Fortified breakfast cereals have among the highest niacin contents (more than 20 mg per 100 grams). Whole grain flours, such as from wheat, rice, barley or corn, and pasta have niacin contents in a range of 3–10 mg per 100 grams.
Between 1906 and 1940 more than 3 million Americans were affected by pellagra with more than 100,000 deaths. Dr. Joseph Goldberger was assigned to study pellagra by the Surgeon General of the United States and produced good results. In the late 1930s, studies by Dr. Tom Spies, Marion Blankenhorn, and Clark Cooper established that niacin cured pellagra in humans. The disease was greatly reduced as a result.
At present, niacin deficiency is sometimes seen in developed countries, and it is usually apparent in conditions of poverty, malnutrition, and chronic alcoholism. It also tends to occur in areas where people eat maize (corn) as a staple food, since it is the only grain low in digestible niacin. A cooking technique called nixtamalization increases the bioavailability of niacin during maize meal/flour production.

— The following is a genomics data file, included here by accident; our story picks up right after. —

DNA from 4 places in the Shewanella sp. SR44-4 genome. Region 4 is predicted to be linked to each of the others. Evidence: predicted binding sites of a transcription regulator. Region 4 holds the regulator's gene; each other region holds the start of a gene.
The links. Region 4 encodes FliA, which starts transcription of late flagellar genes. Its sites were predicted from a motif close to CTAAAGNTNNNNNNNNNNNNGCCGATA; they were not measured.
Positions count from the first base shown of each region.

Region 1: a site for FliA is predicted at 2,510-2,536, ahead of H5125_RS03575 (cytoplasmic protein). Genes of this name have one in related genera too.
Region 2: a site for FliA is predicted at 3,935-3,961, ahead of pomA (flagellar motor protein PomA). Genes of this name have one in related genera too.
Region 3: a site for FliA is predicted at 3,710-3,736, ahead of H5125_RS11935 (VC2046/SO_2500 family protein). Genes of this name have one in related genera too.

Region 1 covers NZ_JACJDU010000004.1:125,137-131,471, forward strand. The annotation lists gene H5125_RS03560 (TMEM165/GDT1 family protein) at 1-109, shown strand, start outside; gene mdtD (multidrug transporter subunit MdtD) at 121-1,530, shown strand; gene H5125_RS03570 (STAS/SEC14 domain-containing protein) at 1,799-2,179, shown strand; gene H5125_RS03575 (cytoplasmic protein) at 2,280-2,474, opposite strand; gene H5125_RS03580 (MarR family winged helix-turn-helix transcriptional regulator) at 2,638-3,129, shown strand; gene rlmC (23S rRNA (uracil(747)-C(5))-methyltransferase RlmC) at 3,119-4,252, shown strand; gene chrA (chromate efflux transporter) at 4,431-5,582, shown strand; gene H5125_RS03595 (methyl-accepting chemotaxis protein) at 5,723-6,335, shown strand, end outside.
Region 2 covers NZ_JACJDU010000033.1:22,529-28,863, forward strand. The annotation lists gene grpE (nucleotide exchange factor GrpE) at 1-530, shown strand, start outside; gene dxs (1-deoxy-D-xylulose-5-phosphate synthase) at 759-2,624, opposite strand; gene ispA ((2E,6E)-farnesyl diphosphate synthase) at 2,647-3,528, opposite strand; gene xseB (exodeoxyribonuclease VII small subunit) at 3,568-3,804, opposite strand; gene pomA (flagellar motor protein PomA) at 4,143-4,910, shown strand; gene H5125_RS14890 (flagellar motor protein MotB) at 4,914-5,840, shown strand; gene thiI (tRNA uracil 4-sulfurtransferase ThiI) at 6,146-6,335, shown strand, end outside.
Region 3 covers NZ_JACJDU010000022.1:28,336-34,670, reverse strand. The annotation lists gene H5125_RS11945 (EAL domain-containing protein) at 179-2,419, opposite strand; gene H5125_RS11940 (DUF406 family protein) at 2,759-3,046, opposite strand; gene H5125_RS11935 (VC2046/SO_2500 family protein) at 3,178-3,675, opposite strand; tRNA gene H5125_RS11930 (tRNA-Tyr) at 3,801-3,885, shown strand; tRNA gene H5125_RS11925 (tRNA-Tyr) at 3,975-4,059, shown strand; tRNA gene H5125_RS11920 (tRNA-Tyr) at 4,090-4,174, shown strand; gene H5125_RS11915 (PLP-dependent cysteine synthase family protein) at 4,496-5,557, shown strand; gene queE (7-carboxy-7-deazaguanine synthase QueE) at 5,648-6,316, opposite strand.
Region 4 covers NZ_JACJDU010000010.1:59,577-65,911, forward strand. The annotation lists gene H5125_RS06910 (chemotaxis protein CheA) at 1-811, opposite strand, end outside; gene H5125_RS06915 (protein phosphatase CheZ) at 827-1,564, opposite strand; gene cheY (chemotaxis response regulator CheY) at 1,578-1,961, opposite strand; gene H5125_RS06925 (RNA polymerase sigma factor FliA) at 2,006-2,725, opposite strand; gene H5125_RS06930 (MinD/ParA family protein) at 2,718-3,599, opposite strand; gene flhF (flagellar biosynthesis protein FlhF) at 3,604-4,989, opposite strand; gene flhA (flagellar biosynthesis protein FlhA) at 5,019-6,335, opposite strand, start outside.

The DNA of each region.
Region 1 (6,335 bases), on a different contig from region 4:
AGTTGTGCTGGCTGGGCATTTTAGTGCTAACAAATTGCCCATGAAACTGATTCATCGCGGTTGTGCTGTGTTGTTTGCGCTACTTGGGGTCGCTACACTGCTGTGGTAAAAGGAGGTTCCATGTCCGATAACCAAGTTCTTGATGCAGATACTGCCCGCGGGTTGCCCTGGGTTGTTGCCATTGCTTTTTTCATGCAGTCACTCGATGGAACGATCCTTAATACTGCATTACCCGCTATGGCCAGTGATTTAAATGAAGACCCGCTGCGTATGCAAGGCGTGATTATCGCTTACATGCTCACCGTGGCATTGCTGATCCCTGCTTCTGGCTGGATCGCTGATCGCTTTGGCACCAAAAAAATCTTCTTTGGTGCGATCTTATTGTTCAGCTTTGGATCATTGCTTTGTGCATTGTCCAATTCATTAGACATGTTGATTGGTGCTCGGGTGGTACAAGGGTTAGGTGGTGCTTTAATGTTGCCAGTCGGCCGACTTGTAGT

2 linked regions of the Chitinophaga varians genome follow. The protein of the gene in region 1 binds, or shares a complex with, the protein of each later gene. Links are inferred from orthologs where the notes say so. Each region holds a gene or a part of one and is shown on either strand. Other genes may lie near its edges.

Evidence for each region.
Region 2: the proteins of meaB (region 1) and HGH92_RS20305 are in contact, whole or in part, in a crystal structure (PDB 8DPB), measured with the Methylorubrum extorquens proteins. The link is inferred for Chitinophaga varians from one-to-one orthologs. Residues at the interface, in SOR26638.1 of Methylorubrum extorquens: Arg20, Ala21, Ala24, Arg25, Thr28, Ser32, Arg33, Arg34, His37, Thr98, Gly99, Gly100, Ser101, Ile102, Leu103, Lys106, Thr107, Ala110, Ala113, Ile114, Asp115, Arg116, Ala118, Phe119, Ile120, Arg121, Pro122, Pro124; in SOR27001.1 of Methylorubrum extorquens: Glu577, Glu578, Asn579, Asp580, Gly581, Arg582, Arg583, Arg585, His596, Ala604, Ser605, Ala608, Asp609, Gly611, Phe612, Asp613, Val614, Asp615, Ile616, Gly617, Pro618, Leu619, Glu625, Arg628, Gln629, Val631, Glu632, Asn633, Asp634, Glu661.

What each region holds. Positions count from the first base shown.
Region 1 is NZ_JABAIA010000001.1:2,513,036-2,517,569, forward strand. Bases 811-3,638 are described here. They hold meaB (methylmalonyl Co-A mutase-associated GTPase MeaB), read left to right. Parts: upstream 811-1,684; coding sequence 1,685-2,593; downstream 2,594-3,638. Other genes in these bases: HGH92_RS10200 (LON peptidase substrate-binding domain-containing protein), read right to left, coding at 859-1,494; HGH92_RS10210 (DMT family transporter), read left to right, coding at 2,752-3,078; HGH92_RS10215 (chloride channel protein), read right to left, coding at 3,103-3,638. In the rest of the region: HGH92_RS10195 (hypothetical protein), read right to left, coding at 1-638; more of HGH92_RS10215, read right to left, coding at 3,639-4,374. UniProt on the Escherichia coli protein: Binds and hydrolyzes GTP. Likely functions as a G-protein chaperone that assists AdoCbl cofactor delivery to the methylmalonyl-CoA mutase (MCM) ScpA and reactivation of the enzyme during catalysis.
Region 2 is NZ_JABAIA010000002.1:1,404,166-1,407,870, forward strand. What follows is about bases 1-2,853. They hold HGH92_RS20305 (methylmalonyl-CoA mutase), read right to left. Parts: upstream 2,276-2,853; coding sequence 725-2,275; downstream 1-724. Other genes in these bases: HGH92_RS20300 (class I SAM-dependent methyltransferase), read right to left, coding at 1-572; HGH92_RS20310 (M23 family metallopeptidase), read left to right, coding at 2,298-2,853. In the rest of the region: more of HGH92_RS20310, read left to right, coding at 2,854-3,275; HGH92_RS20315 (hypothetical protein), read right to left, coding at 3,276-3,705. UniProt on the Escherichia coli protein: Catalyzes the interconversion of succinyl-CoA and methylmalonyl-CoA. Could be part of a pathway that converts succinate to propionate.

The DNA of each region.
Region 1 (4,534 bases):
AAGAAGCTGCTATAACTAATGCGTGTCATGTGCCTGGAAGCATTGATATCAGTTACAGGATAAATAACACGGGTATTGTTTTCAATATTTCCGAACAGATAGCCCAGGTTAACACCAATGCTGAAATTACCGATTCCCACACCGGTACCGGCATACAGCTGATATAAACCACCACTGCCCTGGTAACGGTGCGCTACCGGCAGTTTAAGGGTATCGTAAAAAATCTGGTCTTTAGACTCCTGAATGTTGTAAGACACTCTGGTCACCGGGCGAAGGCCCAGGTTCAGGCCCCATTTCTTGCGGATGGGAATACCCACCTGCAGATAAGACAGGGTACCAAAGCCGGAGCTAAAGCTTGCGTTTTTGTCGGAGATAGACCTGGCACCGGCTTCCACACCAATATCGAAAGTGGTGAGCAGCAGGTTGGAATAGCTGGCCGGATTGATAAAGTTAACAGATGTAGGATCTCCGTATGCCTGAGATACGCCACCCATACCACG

Mild niacin deficiency has been shown to slow metabolism, causing decreased tolerance to cold. Severe deficiency of niacin in the diet causes the disease pellagra, which is characterized by diarrhea, dermatitis, and dementia, as well as Casal’s necklace lesions on the lower neck, hyperpigmentation, thickening of the skin, inflammation of the mouth and tongue, digestive disturbances, amnesia, delirium, and eventually death, if left untreated. Common psychiatric symptoms of niacin deficiency include irritability, poor concentration, anxiety, fatigue, restlessness, apathy, and depression. Studies have indicated that, in patients with alcoholic pellagra, niacin deficiency may be an important factor influencing both the onset and severity of this condition. Patients with alcoholism typically experience increased intestinal permeability, leading to negative health outcomes.